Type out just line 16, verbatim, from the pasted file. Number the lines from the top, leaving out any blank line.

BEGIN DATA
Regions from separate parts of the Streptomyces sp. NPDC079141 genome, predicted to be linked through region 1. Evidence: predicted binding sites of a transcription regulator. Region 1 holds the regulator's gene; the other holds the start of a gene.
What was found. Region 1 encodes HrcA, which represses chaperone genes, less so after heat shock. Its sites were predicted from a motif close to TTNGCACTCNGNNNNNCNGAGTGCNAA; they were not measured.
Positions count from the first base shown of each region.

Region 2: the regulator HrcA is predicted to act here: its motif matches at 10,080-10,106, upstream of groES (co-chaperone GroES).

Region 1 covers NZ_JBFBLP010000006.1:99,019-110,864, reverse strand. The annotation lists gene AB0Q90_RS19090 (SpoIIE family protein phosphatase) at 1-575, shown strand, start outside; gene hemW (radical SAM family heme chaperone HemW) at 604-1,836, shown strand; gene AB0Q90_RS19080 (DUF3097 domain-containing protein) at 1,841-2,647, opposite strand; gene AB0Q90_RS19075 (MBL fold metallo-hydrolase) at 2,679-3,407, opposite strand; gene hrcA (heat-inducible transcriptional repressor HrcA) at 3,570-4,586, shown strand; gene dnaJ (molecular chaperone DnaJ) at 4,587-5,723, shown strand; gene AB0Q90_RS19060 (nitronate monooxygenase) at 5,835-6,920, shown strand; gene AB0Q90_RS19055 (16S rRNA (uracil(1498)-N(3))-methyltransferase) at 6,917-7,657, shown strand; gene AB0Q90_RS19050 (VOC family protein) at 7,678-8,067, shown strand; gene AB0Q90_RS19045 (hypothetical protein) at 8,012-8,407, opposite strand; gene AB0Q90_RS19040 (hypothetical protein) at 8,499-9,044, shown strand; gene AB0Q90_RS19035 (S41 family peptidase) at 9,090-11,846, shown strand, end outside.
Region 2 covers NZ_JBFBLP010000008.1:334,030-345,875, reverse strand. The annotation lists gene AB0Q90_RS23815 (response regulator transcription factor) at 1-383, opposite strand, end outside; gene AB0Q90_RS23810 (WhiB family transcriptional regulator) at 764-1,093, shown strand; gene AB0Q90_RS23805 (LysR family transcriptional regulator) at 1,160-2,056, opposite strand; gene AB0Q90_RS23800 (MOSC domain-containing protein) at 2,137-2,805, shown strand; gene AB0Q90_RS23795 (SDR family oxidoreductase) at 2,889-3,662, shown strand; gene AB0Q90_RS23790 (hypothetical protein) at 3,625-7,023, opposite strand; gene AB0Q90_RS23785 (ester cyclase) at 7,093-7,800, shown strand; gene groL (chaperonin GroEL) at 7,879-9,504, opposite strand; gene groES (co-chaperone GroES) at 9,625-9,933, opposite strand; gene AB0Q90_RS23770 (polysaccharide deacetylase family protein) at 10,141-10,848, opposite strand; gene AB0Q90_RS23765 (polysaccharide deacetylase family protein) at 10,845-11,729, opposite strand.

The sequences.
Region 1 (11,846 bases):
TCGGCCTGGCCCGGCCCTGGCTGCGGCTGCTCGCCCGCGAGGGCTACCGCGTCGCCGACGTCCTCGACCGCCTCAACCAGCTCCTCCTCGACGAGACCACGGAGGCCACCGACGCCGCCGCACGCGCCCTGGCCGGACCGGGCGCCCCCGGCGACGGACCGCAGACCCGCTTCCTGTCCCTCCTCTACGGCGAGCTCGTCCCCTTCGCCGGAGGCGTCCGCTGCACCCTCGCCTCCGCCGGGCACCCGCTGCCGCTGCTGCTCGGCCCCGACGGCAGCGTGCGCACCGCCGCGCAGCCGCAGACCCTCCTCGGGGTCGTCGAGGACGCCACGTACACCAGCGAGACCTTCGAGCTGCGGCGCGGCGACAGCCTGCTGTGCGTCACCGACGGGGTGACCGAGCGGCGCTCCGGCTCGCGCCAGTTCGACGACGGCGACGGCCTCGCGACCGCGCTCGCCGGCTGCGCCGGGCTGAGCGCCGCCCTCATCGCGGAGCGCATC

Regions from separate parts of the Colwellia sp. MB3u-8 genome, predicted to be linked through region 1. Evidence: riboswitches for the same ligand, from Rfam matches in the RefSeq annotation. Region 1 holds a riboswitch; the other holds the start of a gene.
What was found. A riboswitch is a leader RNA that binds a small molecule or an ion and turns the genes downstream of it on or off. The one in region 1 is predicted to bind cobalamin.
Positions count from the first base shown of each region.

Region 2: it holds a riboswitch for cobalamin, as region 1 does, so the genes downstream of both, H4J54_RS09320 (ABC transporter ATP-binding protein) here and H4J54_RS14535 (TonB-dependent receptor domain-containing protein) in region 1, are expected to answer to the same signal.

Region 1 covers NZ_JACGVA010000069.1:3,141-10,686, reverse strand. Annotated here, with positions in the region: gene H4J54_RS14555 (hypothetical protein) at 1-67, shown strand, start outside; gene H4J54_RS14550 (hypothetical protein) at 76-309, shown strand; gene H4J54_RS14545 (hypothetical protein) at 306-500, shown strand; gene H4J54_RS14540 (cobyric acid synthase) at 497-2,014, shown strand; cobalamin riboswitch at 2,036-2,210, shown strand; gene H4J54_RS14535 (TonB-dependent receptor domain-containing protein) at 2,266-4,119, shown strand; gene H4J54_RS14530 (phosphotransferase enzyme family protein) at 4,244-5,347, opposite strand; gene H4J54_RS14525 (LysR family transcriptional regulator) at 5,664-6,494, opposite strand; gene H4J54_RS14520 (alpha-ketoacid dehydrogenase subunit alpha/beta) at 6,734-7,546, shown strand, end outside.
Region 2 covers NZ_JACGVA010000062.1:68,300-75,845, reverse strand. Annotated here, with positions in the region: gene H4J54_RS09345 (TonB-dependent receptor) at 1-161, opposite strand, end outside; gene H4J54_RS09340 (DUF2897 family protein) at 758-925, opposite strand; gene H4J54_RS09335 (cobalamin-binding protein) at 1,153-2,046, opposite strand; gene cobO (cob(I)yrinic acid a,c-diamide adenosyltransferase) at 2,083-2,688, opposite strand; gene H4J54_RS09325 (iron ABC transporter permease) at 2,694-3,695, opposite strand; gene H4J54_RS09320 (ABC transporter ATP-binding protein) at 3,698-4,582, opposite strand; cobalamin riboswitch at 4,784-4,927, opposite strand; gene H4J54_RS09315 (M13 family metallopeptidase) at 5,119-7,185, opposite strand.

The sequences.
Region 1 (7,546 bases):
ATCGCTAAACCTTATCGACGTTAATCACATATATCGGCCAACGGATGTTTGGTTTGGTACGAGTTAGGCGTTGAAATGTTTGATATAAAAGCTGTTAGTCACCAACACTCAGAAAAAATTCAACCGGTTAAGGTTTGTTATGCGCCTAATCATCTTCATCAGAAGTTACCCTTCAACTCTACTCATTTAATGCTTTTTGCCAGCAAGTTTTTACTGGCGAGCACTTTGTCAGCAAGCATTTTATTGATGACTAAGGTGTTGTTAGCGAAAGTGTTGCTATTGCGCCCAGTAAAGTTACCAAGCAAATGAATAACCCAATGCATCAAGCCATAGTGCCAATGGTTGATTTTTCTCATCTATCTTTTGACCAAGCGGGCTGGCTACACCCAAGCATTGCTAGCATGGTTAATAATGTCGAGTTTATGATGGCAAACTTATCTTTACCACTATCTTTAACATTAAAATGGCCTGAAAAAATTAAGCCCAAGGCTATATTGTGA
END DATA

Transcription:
The sequences.